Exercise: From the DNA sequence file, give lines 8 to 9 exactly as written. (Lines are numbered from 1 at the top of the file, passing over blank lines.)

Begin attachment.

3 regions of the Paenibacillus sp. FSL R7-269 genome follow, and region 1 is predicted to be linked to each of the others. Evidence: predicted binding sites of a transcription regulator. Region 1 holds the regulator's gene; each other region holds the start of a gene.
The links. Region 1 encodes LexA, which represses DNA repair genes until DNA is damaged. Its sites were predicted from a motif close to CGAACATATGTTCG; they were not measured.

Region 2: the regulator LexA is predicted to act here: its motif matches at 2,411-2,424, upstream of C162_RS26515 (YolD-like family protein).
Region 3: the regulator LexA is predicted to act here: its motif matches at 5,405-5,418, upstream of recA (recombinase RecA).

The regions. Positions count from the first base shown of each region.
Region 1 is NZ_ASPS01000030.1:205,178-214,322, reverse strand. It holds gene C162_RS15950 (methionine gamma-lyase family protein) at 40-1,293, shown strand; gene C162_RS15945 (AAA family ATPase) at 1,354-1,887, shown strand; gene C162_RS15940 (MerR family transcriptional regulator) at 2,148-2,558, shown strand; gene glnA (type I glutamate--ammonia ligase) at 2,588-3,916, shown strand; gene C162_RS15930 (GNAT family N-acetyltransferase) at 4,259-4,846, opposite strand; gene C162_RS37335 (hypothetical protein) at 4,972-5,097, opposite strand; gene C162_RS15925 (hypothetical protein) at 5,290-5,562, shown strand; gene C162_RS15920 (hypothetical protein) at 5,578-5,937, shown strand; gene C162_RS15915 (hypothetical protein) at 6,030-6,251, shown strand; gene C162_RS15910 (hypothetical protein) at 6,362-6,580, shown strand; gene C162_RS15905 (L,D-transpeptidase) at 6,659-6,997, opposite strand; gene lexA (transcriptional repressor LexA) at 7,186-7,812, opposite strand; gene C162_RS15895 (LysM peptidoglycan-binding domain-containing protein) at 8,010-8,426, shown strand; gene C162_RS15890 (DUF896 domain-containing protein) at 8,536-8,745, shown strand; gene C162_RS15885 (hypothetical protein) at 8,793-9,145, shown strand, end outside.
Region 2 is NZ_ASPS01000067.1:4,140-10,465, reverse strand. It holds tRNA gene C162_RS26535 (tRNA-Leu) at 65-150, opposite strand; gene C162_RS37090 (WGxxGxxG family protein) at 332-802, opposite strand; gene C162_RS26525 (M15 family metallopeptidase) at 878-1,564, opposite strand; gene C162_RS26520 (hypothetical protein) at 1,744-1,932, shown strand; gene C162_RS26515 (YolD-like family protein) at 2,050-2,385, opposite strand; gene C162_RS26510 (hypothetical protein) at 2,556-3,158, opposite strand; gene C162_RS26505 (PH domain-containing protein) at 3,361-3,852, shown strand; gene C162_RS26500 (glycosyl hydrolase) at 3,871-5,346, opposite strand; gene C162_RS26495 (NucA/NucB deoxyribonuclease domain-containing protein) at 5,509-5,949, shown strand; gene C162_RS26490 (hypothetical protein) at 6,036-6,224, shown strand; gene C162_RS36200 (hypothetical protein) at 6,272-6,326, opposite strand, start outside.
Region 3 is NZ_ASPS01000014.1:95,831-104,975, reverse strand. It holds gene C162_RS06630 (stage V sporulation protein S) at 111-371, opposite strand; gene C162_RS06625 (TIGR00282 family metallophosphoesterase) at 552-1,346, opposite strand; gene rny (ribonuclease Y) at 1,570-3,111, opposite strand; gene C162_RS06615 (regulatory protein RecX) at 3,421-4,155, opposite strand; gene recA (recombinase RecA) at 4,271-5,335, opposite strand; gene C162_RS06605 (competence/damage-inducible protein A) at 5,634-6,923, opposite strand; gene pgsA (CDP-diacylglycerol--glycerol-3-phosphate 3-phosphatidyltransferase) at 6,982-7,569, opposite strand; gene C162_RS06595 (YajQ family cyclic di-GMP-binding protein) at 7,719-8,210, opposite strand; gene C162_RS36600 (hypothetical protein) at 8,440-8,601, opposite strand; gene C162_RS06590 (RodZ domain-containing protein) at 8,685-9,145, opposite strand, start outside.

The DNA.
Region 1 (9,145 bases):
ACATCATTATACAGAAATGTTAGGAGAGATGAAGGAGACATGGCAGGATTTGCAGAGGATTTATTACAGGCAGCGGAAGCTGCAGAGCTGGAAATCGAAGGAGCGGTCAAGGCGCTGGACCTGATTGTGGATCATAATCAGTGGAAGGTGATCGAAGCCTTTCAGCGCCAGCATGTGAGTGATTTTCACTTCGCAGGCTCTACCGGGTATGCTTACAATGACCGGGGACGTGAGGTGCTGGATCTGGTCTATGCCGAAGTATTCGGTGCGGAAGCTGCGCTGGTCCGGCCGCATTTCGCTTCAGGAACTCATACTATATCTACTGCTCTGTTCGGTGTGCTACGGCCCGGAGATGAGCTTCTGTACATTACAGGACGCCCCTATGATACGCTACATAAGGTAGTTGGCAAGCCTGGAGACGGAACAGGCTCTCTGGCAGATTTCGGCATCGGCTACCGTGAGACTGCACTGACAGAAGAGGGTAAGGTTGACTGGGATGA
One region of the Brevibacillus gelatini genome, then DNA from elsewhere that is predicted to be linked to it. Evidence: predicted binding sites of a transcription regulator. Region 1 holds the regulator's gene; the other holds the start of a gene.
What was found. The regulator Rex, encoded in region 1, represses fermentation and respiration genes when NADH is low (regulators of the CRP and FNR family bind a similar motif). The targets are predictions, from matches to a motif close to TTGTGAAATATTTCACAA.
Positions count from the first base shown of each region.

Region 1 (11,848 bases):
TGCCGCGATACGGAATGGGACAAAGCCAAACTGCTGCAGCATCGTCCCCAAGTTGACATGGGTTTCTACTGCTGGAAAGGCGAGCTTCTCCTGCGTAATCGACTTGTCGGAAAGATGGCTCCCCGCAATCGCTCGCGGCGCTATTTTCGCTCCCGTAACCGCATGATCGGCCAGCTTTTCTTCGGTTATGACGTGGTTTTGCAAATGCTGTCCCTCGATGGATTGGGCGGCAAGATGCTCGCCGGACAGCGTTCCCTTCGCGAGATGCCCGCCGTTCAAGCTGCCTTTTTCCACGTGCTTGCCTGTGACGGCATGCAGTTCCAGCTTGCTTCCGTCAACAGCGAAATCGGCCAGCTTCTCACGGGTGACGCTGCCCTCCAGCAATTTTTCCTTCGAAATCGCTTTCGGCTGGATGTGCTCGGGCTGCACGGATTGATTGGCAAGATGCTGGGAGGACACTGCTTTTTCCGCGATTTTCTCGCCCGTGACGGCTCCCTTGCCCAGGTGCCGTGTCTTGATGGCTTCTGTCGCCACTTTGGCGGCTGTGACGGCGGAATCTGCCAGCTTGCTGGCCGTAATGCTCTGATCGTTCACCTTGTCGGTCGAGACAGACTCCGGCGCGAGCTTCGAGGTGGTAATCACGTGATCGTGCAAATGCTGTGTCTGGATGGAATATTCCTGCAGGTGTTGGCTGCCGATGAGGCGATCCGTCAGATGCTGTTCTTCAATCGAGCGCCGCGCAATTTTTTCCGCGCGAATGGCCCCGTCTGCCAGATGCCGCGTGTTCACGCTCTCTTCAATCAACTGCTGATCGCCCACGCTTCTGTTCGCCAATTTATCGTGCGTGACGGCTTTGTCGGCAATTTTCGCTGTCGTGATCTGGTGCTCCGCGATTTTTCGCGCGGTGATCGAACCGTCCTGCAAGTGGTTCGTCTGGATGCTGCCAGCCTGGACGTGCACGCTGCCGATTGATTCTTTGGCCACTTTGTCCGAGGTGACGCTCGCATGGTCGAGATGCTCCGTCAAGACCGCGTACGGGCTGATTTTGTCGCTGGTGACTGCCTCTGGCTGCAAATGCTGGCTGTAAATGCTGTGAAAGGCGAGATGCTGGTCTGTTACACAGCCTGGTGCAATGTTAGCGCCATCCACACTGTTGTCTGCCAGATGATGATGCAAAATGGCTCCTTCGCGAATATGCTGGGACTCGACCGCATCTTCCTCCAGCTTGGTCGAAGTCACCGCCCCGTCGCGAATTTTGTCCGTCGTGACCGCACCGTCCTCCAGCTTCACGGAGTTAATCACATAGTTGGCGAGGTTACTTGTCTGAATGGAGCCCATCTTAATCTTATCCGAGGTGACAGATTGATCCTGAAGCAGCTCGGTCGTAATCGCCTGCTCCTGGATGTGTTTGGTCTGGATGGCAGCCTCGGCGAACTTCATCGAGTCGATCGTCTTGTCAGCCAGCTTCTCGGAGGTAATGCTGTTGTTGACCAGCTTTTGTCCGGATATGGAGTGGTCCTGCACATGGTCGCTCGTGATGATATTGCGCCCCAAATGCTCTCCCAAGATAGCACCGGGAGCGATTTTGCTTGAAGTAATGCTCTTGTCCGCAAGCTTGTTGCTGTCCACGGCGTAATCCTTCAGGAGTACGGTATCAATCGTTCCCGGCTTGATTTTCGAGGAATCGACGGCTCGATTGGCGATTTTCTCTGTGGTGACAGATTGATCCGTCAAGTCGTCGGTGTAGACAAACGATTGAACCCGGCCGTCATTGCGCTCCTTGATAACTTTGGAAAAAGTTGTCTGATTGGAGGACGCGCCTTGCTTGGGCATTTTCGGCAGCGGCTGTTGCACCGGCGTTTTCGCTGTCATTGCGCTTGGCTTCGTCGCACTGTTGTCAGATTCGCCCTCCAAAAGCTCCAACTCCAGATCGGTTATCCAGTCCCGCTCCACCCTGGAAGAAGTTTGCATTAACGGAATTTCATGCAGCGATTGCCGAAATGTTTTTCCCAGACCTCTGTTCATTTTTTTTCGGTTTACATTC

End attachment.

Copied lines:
Region 3 is NZ_ASPS01000014.1:95,831-104,975, reverse strand. It holds gene C162_RS06630 (stage V sporulation protein S) at 111-371, opposite strand; gene C162_RS06625 (TIGR00282 family metallophosphoesterase) at 552-1,346, opposite strand; gene rny (ribonuclease Y) at 1,570-3,111, opposite strand; gene C162_RS06615 (regulatory protein RecX) at 3,421-4,155, opposite strand; gene recA (recombinase RecA) at 4,271-5,335, opposite strand; gene C162_RS06605 (competence/damage-inducible protein A) at 5,634-6,923, opposite strand; gene pgsA (CDP-diacylglycerol--glycerol-3-phosphate 3-phosphatidyltransferase) at 6,982-7,569, opposite strand; gene C162_RS06595 (YajQ family cyclic di-GMP-binding protein) at 7,719-8,210, opposite strand; gene C162_RS36600 (hypothetical protein) at 8,440-8,601, opposite strand; gene C162_RS06590 (RodZ domain-containing protein) at 8,685-9,145, opposite strand, start outside.

The DNA.